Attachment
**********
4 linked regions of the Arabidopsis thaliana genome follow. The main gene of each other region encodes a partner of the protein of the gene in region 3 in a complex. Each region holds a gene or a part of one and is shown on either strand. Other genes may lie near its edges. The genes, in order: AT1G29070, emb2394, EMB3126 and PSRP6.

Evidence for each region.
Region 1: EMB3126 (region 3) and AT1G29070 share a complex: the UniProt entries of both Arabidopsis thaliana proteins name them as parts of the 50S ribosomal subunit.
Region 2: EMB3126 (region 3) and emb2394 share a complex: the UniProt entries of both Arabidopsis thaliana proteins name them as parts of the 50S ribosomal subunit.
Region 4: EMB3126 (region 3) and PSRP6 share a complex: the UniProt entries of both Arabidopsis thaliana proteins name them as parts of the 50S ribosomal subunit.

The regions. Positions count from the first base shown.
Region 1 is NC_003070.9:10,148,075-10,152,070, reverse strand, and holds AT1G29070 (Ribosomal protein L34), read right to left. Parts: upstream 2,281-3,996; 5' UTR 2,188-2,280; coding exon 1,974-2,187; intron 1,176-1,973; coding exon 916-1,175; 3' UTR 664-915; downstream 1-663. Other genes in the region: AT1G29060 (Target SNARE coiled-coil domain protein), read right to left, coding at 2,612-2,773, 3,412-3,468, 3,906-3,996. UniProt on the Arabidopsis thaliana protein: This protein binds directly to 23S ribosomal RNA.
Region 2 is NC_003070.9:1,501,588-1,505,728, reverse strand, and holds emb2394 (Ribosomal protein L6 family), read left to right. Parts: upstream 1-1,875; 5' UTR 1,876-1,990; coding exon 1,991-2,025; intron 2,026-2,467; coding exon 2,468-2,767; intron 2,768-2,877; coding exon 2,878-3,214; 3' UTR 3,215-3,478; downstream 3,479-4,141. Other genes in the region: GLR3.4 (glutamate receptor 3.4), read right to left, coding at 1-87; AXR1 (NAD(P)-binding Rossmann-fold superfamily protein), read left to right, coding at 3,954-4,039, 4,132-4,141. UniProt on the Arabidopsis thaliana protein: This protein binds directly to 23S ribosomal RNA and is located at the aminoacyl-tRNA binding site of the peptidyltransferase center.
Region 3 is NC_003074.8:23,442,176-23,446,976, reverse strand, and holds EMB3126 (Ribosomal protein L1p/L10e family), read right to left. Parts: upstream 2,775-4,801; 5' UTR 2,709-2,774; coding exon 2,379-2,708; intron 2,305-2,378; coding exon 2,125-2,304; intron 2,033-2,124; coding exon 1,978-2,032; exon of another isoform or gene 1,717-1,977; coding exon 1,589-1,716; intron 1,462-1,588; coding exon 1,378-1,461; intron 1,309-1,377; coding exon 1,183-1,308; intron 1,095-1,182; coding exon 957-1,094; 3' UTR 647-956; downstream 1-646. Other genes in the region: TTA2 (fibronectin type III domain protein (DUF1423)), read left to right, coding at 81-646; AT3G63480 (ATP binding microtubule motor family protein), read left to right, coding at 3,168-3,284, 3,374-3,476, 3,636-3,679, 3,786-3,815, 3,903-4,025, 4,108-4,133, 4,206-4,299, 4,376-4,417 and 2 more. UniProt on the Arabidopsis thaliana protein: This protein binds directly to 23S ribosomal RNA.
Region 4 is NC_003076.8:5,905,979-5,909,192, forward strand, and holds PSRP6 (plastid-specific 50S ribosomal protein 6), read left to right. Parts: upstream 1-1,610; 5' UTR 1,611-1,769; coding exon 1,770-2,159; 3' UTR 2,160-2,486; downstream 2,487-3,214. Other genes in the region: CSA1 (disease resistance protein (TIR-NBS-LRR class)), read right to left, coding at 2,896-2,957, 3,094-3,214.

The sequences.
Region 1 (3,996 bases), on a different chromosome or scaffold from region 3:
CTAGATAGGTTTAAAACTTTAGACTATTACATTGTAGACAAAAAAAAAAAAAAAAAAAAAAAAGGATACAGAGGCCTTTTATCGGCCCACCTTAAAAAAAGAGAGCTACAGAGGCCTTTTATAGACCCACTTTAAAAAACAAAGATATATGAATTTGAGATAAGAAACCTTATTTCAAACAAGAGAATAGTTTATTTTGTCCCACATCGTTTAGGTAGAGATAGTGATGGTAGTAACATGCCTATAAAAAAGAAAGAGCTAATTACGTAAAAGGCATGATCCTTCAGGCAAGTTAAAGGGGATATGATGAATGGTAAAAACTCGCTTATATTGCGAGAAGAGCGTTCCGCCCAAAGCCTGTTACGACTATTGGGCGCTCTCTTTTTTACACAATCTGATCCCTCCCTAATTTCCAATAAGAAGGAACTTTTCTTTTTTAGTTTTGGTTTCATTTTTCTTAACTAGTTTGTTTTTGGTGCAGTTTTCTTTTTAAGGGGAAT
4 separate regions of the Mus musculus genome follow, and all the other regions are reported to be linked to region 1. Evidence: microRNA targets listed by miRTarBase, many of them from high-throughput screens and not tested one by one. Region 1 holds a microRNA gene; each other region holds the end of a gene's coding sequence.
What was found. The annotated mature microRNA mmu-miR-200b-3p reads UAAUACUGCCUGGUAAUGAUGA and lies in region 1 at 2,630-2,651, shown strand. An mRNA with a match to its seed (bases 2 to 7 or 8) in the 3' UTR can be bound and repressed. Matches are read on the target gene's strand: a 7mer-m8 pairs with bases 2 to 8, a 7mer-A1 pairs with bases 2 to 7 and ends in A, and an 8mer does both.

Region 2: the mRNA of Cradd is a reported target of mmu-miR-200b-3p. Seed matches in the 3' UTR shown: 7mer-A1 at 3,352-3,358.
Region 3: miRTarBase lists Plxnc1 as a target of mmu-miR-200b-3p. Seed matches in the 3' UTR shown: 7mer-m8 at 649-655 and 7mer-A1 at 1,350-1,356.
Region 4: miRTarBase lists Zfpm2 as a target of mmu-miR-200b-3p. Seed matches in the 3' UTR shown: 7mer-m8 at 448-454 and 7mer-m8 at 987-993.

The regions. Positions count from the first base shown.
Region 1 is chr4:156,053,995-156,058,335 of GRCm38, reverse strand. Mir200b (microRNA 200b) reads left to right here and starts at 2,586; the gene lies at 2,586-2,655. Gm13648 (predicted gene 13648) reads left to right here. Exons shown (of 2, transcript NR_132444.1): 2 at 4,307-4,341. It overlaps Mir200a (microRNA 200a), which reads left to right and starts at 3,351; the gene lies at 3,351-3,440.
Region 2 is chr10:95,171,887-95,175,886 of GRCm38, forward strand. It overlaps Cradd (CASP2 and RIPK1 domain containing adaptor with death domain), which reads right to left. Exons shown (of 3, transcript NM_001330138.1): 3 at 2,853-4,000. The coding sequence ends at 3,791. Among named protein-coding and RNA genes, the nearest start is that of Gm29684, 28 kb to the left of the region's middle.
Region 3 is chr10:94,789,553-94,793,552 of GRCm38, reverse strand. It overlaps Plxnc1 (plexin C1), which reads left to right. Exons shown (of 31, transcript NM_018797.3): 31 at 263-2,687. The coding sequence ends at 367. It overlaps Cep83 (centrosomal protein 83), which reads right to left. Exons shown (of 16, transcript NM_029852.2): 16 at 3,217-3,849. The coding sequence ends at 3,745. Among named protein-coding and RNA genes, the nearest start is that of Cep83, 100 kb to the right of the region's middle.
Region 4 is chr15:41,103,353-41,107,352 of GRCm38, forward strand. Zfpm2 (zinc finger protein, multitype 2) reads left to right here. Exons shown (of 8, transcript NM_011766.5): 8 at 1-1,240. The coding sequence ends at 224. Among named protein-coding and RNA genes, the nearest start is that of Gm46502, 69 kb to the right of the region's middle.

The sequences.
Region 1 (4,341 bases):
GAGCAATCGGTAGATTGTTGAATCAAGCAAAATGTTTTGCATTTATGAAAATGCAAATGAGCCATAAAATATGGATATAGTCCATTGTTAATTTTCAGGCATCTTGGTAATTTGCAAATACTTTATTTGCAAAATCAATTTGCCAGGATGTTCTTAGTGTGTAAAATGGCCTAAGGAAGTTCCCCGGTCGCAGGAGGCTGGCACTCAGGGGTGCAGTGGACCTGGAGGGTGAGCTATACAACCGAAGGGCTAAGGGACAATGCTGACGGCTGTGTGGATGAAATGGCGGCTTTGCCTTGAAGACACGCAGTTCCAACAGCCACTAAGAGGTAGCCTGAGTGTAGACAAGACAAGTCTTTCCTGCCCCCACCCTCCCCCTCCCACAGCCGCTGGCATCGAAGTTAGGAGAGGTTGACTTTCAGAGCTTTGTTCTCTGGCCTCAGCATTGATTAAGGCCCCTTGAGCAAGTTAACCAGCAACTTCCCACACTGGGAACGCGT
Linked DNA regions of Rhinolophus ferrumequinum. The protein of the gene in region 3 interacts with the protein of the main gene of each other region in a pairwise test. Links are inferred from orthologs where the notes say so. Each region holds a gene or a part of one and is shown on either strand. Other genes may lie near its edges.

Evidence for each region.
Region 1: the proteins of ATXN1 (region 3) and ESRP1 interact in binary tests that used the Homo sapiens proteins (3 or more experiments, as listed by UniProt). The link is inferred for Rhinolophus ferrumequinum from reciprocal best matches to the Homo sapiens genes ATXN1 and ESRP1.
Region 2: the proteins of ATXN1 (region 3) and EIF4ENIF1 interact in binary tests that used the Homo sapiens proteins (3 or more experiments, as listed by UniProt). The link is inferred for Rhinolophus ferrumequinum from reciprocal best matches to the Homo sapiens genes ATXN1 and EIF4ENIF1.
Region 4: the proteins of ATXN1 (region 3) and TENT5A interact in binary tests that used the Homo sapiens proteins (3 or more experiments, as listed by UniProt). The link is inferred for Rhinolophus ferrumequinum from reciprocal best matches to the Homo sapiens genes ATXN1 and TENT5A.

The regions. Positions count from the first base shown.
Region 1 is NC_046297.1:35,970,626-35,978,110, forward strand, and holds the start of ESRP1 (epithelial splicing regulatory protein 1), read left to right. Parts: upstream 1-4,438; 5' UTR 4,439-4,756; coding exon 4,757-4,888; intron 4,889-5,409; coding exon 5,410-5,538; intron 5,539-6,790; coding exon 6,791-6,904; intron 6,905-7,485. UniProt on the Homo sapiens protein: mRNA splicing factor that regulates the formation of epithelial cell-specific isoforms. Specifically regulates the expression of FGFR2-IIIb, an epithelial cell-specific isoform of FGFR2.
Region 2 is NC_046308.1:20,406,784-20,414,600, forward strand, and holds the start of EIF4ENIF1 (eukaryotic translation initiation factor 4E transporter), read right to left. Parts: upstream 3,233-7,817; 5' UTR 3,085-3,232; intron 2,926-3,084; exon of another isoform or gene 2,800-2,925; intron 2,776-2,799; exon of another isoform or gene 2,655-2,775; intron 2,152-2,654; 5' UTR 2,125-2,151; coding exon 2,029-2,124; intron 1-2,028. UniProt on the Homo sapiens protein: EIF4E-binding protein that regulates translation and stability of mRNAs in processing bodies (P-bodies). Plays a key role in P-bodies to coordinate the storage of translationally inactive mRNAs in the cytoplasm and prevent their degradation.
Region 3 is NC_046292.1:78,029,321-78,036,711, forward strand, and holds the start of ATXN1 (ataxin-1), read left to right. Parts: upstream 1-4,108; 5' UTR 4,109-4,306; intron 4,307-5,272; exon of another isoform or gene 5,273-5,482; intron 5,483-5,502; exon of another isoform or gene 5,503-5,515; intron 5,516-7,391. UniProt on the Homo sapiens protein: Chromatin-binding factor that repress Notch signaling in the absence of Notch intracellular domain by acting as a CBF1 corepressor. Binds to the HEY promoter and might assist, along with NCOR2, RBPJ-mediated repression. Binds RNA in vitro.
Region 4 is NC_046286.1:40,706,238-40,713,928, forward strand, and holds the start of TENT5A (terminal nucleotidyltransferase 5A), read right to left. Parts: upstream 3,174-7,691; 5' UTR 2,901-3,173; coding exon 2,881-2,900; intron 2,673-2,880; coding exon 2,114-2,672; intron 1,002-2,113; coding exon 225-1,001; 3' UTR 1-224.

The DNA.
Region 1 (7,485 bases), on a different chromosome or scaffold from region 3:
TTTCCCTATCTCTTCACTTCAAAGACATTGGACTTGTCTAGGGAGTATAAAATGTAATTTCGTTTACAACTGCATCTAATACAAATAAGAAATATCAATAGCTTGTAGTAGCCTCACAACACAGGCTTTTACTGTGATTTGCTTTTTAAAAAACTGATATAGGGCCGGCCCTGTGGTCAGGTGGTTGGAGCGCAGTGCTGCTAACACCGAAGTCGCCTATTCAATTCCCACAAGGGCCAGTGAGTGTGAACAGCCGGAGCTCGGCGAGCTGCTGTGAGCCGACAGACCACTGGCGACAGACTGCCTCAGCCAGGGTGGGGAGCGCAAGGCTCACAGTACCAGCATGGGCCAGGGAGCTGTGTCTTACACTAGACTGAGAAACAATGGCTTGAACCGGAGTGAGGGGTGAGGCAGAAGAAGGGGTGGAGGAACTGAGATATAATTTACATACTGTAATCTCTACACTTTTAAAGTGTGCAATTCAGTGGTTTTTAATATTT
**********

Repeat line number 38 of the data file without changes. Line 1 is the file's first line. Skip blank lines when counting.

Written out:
Region 1 (7,485 bases), on a different chromosome or scaffold from region 3: